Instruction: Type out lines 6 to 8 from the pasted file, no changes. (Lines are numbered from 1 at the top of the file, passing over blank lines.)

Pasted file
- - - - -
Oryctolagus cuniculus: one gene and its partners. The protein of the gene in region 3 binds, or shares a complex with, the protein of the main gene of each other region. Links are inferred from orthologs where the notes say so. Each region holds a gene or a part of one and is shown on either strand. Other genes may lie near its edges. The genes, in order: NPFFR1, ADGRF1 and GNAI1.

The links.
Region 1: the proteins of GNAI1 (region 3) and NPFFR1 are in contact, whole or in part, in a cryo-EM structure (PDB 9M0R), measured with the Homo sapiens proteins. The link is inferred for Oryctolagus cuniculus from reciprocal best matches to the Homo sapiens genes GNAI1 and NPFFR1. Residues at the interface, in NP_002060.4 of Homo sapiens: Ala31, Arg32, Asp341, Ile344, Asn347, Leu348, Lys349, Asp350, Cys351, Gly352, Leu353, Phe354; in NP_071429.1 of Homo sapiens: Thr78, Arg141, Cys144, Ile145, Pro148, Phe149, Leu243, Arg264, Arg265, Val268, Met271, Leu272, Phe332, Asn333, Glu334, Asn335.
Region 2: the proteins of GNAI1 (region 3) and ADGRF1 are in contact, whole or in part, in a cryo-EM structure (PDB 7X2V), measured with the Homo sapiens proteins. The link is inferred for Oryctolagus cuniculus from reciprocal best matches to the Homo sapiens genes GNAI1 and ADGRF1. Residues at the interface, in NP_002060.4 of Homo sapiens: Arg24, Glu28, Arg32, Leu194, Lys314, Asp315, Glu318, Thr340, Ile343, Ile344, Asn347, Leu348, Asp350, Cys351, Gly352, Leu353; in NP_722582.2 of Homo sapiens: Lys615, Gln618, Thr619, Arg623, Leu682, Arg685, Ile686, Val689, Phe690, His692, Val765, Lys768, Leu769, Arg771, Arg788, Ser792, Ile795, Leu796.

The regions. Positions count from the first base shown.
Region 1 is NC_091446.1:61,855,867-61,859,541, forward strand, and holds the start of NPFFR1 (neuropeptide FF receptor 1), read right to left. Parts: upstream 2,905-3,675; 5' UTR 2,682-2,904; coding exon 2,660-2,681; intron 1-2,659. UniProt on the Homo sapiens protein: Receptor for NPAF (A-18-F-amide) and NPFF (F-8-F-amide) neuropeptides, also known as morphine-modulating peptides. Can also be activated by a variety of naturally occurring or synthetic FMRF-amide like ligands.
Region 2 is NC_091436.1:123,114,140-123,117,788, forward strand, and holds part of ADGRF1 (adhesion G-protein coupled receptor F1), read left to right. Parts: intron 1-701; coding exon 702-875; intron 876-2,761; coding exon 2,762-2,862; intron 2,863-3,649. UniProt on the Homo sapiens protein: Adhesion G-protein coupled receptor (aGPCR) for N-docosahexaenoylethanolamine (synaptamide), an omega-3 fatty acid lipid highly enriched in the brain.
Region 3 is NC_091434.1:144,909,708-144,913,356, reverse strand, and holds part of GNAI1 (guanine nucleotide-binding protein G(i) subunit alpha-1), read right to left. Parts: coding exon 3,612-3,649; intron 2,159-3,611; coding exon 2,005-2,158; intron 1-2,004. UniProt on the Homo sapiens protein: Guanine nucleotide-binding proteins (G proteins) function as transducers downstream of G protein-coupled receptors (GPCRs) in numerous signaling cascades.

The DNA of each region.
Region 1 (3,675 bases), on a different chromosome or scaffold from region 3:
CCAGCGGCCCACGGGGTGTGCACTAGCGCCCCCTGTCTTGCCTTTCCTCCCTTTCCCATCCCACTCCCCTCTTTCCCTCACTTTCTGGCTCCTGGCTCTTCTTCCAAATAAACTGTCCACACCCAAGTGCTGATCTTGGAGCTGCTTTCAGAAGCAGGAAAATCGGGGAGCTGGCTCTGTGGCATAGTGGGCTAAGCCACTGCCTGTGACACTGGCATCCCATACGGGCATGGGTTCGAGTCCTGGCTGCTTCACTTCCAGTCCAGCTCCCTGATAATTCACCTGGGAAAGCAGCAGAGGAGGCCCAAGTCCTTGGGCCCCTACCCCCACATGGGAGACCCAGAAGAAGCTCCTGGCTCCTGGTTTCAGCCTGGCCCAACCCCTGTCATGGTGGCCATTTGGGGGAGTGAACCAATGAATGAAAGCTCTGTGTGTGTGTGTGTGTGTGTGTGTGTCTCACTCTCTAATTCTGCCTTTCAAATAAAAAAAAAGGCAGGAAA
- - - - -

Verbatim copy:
Region 1 is NC_091446.1:61,855,867-61,859,541, forward strand, and holds the start of NPFFR1 (neuropeptide FF receptor 1), read right to left. Parts: upstream 2,905-3,675; 5' UTR 2,682-2,904; coding exon 2,660-2,681; intron 1-2,659. UniProt on the Homo sapiens protein: Receptor for NPAF (A-18-F-amide) and NPFF (F-8-F-amide) neuropeptides, also known as morphine-modulating peptides. Can also be activated by a variety of naturally occurring or synthetic FMRF-amide like ligands.
Region 2 is NC_091436.1:123,114,140-123,117,788, forward strand, and holds part of ADGRF1 (adhesion G-protein coupled receptor F1), read left to right. Parts: intron 1-701; coding exon 702-875; intron 876-2,761; coding exon 2,762-2,862; intron 2,863-3,649. UniProt on the Homo sapiens protein: Adhesion G-protein coupled receptor (aGPCR) for N-docosahexaenoylethanolamine (synaptamide), an omega-3 fatty acid lipid highly enriched in the brain.
Region 3 is NC_091434.1:144,909,708-144,913,356, reverse strand, and holds part of GNAI1 (guanine nucleotide-binding protein G(i) subunit alpha-1), read right to left. Parts: coding exon 3,612-3,649; intron 2,159-3,611; coding exon 2,005-2,158; intron 1-2,004. UniProt on the Homo sapiens protein: Guanine nucleotide-binding proteins (G proteins) function as transducers downstream of G protein-coupled receptors (GPCRs) in numerous signaling cascades.